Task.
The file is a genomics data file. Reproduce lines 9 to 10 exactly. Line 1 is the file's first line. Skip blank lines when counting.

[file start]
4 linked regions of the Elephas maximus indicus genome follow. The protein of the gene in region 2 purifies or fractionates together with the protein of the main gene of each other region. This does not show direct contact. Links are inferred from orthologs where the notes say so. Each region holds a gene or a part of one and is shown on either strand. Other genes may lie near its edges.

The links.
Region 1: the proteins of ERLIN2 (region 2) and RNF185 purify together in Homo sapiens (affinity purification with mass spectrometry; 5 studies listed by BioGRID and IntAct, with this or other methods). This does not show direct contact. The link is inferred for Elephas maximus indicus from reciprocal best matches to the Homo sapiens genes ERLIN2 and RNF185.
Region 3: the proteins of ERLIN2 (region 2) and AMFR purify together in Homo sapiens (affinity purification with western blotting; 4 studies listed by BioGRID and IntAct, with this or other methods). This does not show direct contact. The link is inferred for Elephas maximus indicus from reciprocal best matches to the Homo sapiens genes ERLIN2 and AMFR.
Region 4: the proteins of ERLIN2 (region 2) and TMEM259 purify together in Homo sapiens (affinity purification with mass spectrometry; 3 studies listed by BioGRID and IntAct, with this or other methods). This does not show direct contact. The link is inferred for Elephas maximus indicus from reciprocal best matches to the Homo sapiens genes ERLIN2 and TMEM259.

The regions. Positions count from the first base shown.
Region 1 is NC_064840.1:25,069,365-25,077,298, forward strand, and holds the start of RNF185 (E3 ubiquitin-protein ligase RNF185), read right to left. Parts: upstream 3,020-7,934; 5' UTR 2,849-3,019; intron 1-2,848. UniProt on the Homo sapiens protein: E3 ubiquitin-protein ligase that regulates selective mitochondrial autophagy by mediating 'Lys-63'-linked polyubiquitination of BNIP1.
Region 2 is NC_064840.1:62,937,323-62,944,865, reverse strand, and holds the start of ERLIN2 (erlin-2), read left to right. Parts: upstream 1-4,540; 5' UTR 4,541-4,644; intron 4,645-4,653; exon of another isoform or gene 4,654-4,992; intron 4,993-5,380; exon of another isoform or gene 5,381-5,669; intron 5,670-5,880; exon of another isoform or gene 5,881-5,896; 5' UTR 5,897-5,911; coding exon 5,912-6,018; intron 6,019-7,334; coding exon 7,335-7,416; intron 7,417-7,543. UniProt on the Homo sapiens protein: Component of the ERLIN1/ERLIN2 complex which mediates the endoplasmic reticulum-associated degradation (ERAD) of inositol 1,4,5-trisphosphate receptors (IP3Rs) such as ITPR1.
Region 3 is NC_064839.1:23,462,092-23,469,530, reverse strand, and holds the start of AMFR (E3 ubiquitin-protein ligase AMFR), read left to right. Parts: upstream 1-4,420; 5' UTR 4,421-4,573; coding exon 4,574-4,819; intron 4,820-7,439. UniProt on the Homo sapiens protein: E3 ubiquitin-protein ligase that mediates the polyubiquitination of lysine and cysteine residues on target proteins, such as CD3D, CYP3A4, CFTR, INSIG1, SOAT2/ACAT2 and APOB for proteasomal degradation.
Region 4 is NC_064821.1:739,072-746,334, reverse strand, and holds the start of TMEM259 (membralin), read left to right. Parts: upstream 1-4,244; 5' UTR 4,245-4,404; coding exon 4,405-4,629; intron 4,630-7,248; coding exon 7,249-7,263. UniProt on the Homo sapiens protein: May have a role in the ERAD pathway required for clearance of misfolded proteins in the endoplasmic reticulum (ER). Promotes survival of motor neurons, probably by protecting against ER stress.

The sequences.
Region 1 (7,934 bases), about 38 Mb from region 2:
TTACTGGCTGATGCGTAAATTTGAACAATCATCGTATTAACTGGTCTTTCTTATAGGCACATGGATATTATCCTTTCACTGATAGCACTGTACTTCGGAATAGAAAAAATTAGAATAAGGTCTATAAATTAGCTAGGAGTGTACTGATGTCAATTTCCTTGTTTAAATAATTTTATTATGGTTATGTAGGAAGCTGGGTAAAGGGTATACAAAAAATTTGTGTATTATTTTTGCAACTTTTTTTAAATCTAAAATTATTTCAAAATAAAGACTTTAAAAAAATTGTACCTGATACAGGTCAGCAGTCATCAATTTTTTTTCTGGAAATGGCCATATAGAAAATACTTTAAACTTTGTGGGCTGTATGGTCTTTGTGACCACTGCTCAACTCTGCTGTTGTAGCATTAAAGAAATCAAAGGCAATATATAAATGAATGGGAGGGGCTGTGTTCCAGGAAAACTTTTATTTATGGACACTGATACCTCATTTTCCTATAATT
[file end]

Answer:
Region 3 is NC_064839.1:23,462,092-23,469,530, reverse strand, and holds the start of AMFR (E3 ubiquitin-protein ligase AMFR), read left to right. Parts: upstream 1-4,420; 5' UTR 4,421-4,573; coding exon 4,574-4,819; intron 4,820-7,439. UniProt on the Homo sapiens protein: E3 ubiquitin-protein ligase that mediates the polyubiquitination of lysine and cysteine residues on target proteins, such as CD3D, CYP3A4, CFTR, INSIG1, SOAT2/ACAT2 and APOB for proteasomal degradation.
Region 4 is NC_064821.1:739,072-746,334, reverse strand, and holds the start of TMEM259 (membralin), read left to right. Parts: upstream 1-4,244; 5' UTR 4,245-4,404; coding exon 4,405-4,629; intron 4,630-7,248; coding exon 7,249-7,263. UniProt on the Homo sapiens protein: May have a role in the ERAD pathway required for clearance of misfolded proteins in the endoplasmic reticulum (ER). Promotes survival of motor neurons, probably by protecting against ER stress.